The on-demand transportation upstart, Uber, courted controversy this past week when it started to test its self-driving cars on public roads in San Francisco without the state’s permission.
This week, Uber drew even more heat, as bike advocates warned that the test vehicles have a so-called “right hook” turning problem, which can put cyclists at grave risk.
In this scenario, when a vehicle turns right from its lane, it can potentially cut off a cyclist at a corner, rather than merging into the bike lane before safely completing a right turn.
The San Francisco Bike Coalition said this is one of the main causes for bike-car collisions, a fact that it had pointed out when consulting on videos for Uber earlier this year:
This kind of turn is… known to be one of the primary causes of collisions between cars and people who bike resulting in serious injury or fatality. It’s also an unsafe practice that we address in all of the safety curriculum we offer to professional drivers, including the videos we consulted on for Uber as recently as this fall.
As the British newspaper, The Guardian, first reported Uber was aware of the problem, but has continued to keep its self-driving vehicles in circulation.
As a stop-gap measure, the company has instructed human drivers to take over when they approach a right turn on a street with a bike lane.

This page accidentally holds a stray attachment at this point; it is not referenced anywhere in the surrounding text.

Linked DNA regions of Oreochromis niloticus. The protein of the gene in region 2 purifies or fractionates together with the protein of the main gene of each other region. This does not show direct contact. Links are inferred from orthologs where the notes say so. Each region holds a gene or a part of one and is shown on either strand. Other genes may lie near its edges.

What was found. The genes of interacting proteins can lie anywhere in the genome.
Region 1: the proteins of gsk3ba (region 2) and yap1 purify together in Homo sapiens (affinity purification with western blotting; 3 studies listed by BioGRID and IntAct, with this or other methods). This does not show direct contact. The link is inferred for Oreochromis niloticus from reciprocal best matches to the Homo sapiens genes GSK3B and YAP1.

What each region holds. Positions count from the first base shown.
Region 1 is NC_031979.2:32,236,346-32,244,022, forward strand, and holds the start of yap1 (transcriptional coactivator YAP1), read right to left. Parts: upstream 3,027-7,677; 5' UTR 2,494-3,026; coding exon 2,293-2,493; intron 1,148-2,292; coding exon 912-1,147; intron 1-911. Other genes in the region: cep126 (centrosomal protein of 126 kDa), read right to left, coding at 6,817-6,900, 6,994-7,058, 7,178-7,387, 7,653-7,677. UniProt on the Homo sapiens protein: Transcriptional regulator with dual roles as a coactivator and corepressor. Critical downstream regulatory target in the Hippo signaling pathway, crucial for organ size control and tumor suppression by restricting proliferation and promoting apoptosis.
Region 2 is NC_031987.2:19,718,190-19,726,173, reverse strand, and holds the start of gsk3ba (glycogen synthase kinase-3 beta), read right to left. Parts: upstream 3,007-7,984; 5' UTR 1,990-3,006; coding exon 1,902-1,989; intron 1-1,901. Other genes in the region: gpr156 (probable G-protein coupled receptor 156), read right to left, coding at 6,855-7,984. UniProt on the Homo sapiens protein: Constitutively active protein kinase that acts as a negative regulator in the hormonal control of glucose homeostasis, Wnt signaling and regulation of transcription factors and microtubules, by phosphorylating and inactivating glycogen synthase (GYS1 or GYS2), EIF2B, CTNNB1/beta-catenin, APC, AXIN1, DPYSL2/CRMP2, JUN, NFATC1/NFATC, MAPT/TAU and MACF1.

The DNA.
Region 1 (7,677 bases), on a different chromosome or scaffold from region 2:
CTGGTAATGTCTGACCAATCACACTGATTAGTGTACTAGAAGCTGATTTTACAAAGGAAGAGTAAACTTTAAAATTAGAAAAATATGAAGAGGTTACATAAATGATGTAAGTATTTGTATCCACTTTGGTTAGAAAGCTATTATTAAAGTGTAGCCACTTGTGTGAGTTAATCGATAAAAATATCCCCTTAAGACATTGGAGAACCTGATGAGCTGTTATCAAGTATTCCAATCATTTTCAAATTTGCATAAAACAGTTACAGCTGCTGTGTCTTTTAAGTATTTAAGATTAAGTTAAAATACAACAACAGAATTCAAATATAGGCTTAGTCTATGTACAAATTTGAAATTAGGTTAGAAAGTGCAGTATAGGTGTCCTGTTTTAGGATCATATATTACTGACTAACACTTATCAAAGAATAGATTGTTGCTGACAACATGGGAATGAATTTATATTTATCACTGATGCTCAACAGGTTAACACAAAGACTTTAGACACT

A statement from Uber said, “we take safety very seriously. We’re aware of this and we’re working to address it. All our vehicles operators have been instructed to take over our vehicles when they’re making these turns.”
While Uber is working on reprogramming its vehicles, apparently, it is not expected to issue updates over-the-air as Tesla has done to upgrade its autopilot systems.
In San Francisco, Uber’s self-driving cars return to the garage every four to five hours. System updates and other maintenance issues are handled there in-house, the company confirmed.
Before the “right hook” issue became widely reported, California Attorney General Kamala Harris called for Uber’s tests to stop until the company attains a special permit from the DMV to proceed.
Uber is a founding member of the Self-Driving Coalition for Safer Streets.
David Strickland, general counsel for the coalition declined to comment on Uber’s approach, specifically, to testing its self-driving vehicles in San Francisco.
Speaking through a press representative for the group, he said, “The Coalition remains dedicated to working with policymakers on bringing the vision of safe, fully self-driving vehicles to U.S. roads and highways.”
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